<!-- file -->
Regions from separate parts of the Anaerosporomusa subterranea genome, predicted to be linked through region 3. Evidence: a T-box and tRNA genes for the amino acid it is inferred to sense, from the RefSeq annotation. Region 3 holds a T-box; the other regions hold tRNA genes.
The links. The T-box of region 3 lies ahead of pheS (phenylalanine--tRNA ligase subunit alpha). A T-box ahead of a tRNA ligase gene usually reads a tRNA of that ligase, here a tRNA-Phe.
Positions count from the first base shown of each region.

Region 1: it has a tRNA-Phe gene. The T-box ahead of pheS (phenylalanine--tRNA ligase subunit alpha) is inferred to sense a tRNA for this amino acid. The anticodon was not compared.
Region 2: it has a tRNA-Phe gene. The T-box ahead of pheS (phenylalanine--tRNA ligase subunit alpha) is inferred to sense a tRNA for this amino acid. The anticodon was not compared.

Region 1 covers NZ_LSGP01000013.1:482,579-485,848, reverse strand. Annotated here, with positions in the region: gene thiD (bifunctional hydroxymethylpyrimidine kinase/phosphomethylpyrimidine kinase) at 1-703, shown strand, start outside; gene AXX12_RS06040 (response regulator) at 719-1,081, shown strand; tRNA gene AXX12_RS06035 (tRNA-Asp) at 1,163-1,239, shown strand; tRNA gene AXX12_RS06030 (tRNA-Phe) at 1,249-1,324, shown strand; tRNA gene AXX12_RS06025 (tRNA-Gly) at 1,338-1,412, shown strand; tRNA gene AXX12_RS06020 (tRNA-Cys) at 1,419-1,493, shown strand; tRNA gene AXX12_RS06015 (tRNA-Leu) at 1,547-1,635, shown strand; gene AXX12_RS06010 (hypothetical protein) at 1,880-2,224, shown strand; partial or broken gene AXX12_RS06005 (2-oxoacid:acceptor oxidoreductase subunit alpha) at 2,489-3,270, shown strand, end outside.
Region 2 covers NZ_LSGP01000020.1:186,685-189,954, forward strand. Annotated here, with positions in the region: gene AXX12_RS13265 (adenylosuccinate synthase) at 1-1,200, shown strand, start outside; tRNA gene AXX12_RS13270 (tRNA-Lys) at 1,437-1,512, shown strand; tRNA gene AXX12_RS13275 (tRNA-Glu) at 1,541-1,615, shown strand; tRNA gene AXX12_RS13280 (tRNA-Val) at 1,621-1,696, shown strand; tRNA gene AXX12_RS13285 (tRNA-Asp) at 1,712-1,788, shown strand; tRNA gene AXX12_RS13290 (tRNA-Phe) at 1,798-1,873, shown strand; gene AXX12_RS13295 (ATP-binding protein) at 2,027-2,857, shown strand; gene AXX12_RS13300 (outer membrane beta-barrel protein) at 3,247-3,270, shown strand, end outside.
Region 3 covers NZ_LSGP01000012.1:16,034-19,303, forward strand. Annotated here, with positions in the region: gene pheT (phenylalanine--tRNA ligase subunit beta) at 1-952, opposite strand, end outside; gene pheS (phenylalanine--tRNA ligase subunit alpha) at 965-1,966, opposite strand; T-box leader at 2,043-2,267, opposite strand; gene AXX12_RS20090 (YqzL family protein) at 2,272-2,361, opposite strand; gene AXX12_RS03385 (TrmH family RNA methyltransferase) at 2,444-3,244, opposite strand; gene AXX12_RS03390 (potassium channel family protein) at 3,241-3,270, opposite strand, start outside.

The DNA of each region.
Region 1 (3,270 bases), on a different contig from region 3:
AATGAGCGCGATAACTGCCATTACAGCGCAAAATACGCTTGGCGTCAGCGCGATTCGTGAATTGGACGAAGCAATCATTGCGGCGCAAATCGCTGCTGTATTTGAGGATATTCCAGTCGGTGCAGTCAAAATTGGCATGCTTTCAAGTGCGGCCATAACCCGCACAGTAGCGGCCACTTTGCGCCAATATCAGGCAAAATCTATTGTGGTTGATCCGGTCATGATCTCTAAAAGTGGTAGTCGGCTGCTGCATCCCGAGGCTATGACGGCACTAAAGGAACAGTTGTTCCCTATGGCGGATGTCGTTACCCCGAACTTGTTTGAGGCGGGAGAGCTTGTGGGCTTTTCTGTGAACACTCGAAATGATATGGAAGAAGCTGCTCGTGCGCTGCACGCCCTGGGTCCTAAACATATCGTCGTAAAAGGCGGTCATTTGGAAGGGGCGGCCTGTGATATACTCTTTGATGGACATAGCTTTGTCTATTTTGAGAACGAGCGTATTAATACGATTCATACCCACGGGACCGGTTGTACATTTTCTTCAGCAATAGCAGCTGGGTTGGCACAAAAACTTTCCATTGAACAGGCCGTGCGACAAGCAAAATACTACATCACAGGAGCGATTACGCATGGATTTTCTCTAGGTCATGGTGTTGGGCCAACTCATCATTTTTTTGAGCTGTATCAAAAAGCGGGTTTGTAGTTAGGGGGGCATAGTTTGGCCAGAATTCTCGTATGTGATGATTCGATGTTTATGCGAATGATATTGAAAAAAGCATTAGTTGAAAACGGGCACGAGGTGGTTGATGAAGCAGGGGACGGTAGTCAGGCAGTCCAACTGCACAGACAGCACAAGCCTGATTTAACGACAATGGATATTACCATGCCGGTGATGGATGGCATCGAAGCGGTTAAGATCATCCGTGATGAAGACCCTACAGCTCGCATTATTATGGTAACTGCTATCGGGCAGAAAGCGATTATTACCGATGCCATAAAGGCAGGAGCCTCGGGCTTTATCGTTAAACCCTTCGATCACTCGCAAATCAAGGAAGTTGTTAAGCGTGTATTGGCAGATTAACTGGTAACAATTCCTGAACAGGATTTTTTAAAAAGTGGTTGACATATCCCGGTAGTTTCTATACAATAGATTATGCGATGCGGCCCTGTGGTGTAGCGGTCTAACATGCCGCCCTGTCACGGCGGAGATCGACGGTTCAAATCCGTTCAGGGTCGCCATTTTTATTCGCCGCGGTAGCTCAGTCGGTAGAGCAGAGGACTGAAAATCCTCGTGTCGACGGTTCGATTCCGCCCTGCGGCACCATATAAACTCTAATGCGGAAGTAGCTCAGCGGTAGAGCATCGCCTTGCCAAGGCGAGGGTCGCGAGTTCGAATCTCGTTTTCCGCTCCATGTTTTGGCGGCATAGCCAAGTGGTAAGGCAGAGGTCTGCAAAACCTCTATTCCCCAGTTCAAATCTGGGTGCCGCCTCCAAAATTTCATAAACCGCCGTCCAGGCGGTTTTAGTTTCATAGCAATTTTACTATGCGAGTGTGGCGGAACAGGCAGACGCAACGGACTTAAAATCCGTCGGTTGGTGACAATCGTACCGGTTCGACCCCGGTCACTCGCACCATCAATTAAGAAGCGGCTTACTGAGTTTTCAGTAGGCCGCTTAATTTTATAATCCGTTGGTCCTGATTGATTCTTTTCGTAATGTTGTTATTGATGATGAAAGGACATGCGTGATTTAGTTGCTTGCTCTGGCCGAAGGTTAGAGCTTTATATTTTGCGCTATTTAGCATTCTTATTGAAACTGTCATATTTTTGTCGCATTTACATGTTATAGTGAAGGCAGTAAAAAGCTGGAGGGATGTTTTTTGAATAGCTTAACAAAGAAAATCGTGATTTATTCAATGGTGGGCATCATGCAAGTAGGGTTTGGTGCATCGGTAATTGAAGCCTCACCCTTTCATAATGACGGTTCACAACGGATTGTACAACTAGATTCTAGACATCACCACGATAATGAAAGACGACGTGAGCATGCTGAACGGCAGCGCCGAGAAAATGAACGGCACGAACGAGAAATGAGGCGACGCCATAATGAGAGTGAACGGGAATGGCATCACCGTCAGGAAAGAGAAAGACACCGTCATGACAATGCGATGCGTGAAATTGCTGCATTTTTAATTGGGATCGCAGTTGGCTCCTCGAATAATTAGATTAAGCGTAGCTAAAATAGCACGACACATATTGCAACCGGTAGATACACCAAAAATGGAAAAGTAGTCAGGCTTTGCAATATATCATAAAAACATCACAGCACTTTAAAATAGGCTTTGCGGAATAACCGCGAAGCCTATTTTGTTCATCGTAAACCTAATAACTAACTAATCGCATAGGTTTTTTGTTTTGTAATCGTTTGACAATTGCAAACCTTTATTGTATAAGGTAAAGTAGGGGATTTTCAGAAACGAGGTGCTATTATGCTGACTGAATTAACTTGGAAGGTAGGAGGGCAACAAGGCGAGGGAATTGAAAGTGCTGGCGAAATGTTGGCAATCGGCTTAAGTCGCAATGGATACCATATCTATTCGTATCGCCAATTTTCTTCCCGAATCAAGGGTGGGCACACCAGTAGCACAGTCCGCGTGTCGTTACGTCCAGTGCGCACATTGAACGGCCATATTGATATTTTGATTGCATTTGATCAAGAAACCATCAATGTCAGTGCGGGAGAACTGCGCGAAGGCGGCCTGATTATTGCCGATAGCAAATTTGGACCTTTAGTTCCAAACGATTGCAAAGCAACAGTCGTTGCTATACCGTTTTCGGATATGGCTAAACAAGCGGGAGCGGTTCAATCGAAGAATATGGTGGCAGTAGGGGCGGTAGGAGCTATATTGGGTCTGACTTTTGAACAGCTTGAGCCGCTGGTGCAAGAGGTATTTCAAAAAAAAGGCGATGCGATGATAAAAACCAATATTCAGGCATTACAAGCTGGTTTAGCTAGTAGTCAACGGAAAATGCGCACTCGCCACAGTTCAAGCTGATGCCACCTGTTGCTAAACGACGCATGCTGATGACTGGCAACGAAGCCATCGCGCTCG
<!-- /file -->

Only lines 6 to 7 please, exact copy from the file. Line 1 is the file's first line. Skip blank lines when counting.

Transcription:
Region 1 covers NZ_LSGP01000013.1:482,579-485,848, reverse strand. Annotated here, with positions in the region: gene thiD (bifunctional hydroxymethylpyrimidine kinase/phosphomethylpyrimidine kinase) at 1-703, shown strand, start outside; gene AXX12_RS06040 (response regulator) at 719-1,081, shown strand; tRNA gene AXX12_RS06035 (tRNA-Asp) at 1,163-1,239, shown strand; tRNA gene AXX12_RS06030 (tRNA-Phe) at 1,249-1,324, shown strand; tRNA gene AXX12_RS06025 (tRNA-Gly) at 1,338-1,412, shown strand; tRNA gene AXX12_RS06020 (tRNA-Cys) at 1,419-1,493, shown strand; tRNA gene AXX12_RS06015 (tRNA-Leu) at 1,547-1,635, shown strand; gene AXX12_RS06010 (hypothetical protein) at 1,880-2,224, shown strand; partial or broken gene AXX12_RS06005 (2-oxoacid:acceptor oxidoreductase subunit alpha) at 2,489-3,270, shown strand, end outside.
Region 2 covers NZ_LSGP01000020.1:186,685-189,954, forward strand. Annotated here, with positions in the region: gene AXX12_RS13265 (adenylosuccinate synthase) at 1-1,200, shown strand, start outside; tRNA gene AXX12_RS13270 (tRNA-Lys) at 1,437-1,512, shown strand; tRNA gene AXX12_RS13275 (tRNA-Glu) at 1,541-1,615, shown strand; tRNA gene AXX12_RS13280 (tRNA-Val) at 1,621-1,696, shown strand; tRNA gene AXX12_RS13285 (tRNA-Asp) at 1,712-1,788, shown strand; tRNA gene AXX12_RS13290 (tRNA-Phe) at 1,798-1,873, shown strand; gene AXX12_RS13295 (ATP-binding protein) at 2,027-2,857, shown strand; gene AXX12_RS13300 (outer membrane beta-barrel protein) at 3,247-3,270, shown strand, end outside.